Geography, Music, Space
Gretchen Larsen (Business School, Durham University) & Maurice Patterson (Business School, University of Limerick) - Creolized Sonic Ecologies: Sound, Space and Consumer Subjectivities in New Orleans
11:20-13.00 - Session II: Music and everyday space making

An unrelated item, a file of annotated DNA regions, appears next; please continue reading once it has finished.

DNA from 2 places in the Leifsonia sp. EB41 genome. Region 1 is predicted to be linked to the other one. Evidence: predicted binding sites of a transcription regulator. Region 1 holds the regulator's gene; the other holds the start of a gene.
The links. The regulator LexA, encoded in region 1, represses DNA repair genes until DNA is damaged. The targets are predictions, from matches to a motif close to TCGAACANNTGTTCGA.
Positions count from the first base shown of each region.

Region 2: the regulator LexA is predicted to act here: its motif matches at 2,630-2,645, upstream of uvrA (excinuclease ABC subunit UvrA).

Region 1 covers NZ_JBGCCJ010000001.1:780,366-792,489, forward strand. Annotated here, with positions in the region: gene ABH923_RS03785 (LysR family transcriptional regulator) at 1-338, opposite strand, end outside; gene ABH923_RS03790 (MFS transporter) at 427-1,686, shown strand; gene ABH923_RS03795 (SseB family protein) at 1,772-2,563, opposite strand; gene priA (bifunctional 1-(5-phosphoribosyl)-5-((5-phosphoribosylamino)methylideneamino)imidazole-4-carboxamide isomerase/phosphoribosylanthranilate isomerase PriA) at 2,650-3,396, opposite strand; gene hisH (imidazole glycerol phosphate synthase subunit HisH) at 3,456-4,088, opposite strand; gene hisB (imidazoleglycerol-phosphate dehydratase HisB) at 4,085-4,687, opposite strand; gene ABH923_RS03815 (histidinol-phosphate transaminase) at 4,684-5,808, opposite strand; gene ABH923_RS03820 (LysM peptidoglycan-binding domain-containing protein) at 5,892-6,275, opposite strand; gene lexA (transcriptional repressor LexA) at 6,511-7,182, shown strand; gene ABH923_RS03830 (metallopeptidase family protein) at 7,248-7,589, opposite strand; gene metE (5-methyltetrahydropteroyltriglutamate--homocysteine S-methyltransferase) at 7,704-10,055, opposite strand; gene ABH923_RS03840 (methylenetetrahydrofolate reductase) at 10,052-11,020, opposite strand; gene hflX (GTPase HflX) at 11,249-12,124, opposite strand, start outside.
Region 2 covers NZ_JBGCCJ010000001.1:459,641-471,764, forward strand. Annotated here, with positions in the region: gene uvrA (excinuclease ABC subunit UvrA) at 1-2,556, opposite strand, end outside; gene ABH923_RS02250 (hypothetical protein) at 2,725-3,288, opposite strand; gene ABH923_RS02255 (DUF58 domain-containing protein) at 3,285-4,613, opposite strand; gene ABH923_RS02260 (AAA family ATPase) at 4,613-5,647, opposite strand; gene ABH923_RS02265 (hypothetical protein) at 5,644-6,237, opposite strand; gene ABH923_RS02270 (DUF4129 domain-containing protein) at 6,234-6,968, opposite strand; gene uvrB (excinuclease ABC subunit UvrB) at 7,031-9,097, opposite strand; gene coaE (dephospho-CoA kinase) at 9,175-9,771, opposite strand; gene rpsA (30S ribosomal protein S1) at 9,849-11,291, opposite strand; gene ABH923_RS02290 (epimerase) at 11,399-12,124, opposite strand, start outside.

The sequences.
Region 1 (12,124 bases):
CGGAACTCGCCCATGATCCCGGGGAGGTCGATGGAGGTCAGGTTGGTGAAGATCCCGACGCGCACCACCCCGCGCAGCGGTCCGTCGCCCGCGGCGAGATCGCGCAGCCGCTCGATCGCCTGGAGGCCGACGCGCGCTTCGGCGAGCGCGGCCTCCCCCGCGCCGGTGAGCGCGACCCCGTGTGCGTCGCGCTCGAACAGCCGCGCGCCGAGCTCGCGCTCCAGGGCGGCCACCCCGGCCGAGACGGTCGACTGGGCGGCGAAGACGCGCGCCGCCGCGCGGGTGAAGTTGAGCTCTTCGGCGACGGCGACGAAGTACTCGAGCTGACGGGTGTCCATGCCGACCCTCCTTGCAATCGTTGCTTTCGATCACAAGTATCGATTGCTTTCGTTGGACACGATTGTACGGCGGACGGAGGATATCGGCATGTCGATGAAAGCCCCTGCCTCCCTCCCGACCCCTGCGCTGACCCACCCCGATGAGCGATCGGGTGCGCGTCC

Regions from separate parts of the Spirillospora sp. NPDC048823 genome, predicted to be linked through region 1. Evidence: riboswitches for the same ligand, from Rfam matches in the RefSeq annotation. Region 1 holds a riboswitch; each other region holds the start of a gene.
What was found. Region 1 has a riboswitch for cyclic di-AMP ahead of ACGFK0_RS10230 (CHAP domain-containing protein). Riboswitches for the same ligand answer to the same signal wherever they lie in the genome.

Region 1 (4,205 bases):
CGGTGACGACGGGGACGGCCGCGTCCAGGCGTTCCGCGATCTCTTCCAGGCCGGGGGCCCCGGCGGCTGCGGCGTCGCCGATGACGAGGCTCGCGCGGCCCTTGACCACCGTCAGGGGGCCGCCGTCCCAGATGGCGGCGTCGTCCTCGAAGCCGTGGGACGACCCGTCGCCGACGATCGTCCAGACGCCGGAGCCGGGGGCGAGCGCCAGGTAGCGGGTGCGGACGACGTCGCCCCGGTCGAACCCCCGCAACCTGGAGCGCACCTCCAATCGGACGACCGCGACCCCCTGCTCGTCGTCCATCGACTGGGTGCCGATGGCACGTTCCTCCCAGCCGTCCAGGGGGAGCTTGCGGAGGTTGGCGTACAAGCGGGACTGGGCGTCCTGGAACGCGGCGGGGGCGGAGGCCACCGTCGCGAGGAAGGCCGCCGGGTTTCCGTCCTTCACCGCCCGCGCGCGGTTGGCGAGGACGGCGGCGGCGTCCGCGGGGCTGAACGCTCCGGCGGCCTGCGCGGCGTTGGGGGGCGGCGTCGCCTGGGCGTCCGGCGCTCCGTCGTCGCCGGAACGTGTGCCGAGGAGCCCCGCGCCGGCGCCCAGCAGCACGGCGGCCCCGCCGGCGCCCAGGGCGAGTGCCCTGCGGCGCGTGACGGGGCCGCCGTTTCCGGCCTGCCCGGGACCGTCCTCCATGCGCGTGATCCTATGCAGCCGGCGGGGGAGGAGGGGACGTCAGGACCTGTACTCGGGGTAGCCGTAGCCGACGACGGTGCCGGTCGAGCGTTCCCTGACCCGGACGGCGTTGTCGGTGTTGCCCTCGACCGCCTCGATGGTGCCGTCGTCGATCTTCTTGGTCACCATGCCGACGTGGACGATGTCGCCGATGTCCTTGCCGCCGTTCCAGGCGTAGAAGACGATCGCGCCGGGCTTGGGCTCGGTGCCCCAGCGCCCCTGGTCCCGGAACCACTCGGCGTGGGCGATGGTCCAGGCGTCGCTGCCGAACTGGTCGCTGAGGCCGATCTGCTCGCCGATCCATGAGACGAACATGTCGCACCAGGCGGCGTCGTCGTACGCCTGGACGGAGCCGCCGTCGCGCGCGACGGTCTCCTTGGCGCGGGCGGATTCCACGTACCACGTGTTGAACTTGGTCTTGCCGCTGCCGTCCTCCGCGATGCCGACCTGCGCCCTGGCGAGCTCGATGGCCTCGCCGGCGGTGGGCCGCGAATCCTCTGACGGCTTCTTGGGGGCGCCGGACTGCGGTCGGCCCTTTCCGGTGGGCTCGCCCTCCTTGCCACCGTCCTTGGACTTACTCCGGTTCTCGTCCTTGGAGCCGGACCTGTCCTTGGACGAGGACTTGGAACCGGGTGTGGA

Following the recent ‘sonic turn’ across the social sciences (e.g. Atkinson 2007, Dillane et al. 2015, Saldanha 2002, Samuels et al. 2010) which addresses the production and consumption of sonic environments, marketing researchers have also begun to show interest in sound, primarily music, where it intersects with markets, marketing and consumption (e.g. O’Reilly et al. 2013). This study extends the concept of sonic ecology (Atkinson 2007) as an ‘active ingredient’ in and ‘work space’ for social life (De Nora 2011) and human subjectivity by drawing on the concept of creolization to account for the mixing of inherited and new cultural forms. The aim of our study is to investigate how creolized sonic ecologies hail people alternately and simultaneously as consumers, tourists, and music fans on the streets of New Orleans. Such issues are made all the more complex in the context of New Orleans, a city characterized by creole urbanism (Wagner 2006) that is grounded in a culture of assimilation and diversity. Such assimilation and diversity are very evident in the city’s soundscape as live and piped-in music battle for attention with the ever-present party sounds on Bourbon Street and jazz and blues rhythms on Frenchmen Street. Indeed, music and sound are pivotal to the positioning, promotion and even disneyfication of New Orleans (Atkinson 1997; Vesey and Dimanche 2003; Souther 2007). The research combines photography, mapping and sound recordings to produce a representation of the New Orleans’ sonic ecology that describes the sonic relation between space and various consumer subjectivities.